John Fanning, who runs La Muse with his wife, Kerry Eielson, knew little about the region or its history when he and Kerry left their jobs in New York City—reporter at Vanity Fair and editor at Elle respectively—to found La Muse, a risk that seemed utterly quixotic at the time. But over the last 20 years, La Muse has supported artists by creating, among other things, a space for questioning—not just the plot arcs of novels, but also how to live (one attribute of good fiction). In summer 2018, La Muse Books will publish Fanning’s debut novel, Ezekiel, which is full of such questions, particularly about the role of the contemporary writer vis-à-vis various social institutions and cultural norms. The book’s way of questioning grows out of Fanning’s encounter with the history of the Languedoc region, especially its history of resistance, both spiritual and political.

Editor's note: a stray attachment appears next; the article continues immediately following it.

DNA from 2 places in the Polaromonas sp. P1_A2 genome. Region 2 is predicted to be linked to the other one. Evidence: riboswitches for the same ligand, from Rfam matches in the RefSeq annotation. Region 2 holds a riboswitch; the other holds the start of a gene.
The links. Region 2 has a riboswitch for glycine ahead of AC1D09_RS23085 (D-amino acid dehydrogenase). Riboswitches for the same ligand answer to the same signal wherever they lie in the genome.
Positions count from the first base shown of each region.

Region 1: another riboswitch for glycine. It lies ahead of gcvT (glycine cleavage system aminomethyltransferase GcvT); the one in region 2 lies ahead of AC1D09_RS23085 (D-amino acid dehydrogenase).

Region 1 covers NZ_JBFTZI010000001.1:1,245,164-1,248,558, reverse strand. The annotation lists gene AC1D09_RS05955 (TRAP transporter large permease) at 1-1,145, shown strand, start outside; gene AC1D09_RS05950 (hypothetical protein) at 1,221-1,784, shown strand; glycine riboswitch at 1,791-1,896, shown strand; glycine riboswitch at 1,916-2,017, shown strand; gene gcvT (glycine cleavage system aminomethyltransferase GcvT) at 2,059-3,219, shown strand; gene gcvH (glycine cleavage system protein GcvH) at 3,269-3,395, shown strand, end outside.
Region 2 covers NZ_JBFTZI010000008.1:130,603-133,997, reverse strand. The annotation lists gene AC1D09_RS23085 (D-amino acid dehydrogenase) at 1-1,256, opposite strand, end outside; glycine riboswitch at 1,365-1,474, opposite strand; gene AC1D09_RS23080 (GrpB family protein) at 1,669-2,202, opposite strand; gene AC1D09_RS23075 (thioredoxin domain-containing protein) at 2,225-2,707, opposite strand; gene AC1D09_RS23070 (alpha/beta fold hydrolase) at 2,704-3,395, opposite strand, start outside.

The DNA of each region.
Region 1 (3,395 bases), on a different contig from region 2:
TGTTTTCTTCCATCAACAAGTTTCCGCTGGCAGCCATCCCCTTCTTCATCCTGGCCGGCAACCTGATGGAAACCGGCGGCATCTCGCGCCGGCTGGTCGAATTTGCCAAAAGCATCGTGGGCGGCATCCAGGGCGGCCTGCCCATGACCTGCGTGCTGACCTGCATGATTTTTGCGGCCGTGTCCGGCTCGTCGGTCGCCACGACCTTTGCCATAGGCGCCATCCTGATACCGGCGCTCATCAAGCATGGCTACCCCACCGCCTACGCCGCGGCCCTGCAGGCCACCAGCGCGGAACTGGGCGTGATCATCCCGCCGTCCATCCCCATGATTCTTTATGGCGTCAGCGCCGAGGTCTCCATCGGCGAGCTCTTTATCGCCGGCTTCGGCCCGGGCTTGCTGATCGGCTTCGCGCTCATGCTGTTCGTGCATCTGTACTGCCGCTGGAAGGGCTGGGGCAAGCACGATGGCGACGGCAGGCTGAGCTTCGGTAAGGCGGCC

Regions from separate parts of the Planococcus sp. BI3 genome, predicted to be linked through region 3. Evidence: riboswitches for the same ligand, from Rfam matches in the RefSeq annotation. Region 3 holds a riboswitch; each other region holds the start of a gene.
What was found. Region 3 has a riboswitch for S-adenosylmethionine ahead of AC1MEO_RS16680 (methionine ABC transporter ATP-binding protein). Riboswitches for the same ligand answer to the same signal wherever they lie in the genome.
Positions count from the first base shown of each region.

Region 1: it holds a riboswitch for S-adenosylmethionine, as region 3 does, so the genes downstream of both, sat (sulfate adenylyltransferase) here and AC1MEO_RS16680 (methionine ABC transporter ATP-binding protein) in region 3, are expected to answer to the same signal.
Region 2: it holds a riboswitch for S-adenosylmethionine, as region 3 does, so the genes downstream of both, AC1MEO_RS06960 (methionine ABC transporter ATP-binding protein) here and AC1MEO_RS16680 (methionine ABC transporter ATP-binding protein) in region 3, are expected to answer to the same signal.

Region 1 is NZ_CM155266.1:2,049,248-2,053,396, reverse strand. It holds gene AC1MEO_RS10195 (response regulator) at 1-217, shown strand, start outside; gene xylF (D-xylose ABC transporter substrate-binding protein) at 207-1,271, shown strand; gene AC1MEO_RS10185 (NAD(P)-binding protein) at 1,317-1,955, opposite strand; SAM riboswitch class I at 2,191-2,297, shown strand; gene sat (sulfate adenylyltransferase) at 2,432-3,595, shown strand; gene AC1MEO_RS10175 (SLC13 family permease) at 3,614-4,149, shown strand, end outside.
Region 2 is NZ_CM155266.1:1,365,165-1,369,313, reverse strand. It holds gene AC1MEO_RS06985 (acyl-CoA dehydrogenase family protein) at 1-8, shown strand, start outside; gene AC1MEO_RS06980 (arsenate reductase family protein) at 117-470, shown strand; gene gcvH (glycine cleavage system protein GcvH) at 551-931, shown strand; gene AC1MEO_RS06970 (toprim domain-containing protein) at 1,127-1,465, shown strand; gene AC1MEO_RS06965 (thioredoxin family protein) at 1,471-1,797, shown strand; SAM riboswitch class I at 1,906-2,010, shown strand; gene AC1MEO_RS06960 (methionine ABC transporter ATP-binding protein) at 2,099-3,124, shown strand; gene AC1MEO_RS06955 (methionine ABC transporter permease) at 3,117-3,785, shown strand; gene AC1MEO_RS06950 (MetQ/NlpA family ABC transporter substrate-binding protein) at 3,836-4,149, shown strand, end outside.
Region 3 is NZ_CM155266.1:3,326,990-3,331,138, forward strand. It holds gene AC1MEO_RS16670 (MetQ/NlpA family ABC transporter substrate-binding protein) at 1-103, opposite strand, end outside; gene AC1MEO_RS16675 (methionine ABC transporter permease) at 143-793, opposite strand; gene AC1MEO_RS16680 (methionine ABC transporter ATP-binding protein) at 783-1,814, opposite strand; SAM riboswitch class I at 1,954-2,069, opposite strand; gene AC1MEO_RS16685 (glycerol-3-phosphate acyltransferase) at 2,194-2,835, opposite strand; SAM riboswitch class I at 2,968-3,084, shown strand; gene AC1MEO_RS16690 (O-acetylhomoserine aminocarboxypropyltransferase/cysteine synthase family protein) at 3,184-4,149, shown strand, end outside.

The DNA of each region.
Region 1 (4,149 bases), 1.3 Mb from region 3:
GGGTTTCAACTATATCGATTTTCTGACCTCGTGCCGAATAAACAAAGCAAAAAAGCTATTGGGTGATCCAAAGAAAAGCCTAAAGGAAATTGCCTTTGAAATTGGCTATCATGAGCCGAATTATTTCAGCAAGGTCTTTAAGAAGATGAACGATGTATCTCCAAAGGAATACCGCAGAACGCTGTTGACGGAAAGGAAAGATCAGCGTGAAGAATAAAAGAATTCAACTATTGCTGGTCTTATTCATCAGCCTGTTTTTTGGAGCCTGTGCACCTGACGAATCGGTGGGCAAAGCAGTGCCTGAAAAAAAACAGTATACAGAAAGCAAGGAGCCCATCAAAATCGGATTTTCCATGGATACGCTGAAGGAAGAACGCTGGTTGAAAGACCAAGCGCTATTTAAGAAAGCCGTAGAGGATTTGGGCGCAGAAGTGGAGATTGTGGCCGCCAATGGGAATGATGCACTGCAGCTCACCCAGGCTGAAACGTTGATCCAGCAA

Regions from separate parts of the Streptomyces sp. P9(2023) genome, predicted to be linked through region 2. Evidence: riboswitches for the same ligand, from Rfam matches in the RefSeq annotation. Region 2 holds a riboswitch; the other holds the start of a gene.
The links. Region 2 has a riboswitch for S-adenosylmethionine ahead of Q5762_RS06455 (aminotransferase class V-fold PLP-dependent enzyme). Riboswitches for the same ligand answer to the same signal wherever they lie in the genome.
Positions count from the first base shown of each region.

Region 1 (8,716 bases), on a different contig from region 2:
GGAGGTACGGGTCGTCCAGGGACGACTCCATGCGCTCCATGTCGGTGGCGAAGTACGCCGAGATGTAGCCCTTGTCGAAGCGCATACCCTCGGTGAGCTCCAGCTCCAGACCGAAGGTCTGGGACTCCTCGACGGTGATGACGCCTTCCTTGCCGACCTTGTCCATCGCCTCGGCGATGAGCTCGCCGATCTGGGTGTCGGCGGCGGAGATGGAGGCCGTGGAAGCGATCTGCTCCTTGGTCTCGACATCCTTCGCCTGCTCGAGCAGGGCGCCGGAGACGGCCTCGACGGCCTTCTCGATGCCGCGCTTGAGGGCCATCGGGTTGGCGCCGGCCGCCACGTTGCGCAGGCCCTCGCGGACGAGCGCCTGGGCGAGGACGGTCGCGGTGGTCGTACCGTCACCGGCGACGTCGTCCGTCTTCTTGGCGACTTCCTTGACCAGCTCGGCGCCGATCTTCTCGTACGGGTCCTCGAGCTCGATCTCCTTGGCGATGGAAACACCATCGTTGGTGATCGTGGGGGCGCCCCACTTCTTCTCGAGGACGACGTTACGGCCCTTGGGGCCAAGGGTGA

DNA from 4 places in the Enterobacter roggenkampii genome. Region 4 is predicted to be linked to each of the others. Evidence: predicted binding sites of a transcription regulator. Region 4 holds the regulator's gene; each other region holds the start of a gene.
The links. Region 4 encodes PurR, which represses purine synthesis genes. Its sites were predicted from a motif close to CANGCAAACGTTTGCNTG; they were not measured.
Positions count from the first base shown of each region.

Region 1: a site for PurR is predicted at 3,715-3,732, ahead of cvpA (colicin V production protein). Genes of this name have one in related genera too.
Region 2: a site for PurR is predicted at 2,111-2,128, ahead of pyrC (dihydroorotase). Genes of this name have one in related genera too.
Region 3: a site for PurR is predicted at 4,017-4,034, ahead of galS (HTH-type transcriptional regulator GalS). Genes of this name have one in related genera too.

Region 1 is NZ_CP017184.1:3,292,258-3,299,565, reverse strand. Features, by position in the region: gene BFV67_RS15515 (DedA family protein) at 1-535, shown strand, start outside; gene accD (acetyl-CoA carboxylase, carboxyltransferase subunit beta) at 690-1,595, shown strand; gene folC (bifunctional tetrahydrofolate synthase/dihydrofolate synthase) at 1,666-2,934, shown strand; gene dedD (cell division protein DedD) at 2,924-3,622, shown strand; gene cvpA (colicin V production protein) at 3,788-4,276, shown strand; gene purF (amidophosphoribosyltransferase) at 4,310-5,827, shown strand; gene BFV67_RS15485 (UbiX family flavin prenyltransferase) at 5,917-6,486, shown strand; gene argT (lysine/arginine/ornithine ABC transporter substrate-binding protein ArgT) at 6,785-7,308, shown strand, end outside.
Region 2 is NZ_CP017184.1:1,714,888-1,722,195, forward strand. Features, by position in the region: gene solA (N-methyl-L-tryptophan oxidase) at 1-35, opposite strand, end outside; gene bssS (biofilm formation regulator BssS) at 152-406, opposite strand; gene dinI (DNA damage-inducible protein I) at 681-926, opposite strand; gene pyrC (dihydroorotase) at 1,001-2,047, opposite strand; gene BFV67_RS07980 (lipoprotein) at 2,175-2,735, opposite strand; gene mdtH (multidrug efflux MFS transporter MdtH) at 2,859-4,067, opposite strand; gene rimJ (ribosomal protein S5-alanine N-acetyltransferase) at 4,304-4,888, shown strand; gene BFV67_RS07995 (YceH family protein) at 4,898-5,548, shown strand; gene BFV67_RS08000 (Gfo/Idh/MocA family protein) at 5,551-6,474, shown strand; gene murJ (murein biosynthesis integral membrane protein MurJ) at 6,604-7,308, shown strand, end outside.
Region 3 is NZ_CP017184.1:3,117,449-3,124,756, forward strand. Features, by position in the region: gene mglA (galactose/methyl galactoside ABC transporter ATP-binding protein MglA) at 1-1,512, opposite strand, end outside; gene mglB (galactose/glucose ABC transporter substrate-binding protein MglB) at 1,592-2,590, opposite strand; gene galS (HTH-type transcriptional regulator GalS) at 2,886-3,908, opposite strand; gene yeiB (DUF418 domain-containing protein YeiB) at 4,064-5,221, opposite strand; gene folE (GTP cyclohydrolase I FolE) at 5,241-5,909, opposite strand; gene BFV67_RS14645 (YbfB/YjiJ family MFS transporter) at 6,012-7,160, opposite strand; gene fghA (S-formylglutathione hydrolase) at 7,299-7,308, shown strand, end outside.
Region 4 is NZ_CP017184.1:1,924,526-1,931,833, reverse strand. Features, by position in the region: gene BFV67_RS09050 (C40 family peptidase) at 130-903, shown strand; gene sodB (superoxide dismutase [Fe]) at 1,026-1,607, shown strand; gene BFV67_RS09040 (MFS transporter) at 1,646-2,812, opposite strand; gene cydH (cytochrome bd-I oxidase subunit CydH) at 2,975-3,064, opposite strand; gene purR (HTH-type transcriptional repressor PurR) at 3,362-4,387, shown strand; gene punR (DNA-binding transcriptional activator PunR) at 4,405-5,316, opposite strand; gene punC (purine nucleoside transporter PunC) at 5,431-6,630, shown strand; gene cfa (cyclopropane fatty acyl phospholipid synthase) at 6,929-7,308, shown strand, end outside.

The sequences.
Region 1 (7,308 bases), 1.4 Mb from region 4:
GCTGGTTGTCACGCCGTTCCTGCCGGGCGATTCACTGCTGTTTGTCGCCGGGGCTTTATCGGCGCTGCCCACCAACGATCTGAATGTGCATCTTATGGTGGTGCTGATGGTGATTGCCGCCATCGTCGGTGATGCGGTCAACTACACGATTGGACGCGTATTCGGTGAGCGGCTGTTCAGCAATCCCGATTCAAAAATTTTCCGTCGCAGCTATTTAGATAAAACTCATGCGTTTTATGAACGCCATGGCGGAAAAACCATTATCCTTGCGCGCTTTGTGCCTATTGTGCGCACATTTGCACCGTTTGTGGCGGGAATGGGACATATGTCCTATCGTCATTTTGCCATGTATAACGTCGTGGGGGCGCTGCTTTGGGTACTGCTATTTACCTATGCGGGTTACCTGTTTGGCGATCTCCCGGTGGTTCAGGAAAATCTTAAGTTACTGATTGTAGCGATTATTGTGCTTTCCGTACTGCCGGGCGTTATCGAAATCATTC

Ezekiel’s protagonist, Ezekiel Yusuf Moran, comes of age in Provence in the 1920’s and 30’s. His full name combines Arabic, Jewish, and Irish influences, communicating his position at the crossroads of cultures. In some ways, Ezekiel is a man from nowhere, and his sense of displacement is accentuated by his rejection of French nationalism and his taking up the mantle of the résistants during WWII. But the bulk of the novel takes place in the aftermath of war, and the warm-hearted book plays with the conventions of epic, as Ezekiel crosses postwar Europe, before traveling on to Scotland and Ireland, Mecca and India, in search of the sort of spiritual independence most threatened by (and threatening to) totalitarian regimes. In scope, the novel reaches beyond the 20th century, through its engagement with the ancient Judaic, mystical sect of the Essenes (into which Ezekiel’s father initiates him) and through its portrayal of a disenchantment and political frustration that feel all too timely. In an effort to delve further into the relation between writing and place in the novel, I exchanged a series of emails with John Fanning over the last few weeks.